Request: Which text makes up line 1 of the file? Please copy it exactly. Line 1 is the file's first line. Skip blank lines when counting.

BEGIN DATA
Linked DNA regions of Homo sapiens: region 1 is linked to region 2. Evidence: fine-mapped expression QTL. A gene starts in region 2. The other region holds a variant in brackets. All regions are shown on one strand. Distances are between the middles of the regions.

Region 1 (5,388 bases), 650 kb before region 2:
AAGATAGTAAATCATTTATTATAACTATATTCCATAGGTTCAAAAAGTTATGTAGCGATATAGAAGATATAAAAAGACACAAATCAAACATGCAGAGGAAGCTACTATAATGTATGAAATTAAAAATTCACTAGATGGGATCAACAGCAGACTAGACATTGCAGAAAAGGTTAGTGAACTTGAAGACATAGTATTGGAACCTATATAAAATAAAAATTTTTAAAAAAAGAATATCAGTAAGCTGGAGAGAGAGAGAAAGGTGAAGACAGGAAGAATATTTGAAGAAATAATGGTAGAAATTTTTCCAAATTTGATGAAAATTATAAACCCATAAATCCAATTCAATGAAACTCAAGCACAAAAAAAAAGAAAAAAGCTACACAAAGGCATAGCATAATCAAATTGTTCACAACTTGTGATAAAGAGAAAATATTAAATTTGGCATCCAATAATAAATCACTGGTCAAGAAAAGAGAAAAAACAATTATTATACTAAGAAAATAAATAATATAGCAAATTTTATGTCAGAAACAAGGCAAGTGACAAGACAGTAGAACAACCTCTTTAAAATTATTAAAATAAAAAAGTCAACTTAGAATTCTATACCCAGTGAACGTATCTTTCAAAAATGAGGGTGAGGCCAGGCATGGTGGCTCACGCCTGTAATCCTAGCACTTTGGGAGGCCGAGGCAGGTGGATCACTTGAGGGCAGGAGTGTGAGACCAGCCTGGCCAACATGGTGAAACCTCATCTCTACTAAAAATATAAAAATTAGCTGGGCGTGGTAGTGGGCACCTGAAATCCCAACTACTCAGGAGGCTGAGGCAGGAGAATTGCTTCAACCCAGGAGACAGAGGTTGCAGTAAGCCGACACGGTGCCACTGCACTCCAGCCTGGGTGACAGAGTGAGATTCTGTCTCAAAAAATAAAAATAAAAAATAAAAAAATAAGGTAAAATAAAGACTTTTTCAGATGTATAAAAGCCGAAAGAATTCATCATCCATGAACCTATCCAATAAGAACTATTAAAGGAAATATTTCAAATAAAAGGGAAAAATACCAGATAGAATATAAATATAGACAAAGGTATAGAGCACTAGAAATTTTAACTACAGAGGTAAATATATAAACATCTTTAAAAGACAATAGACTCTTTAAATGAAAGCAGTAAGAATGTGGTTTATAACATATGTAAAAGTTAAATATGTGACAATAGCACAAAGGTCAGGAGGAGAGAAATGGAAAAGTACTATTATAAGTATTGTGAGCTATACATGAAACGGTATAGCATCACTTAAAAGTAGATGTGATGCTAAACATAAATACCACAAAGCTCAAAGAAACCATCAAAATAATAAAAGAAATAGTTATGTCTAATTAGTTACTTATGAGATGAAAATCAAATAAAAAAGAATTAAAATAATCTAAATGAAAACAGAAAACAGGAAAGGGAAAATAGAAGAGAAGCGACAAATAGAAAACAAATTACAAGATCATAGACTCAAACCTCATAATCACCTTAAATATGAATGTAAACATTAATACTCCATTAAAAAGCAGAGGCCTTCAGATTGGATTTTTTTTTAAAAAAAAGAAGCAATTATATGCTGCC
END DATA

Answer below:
Linked DNA regions of Homo sapiens: region 1 is linked to region 2. Evidence: fine-mapped expression QTL. A gene starts in region 2. The other region holds a variant in brackets. All regions are shown on one strand. Distances are between the middles of the regions.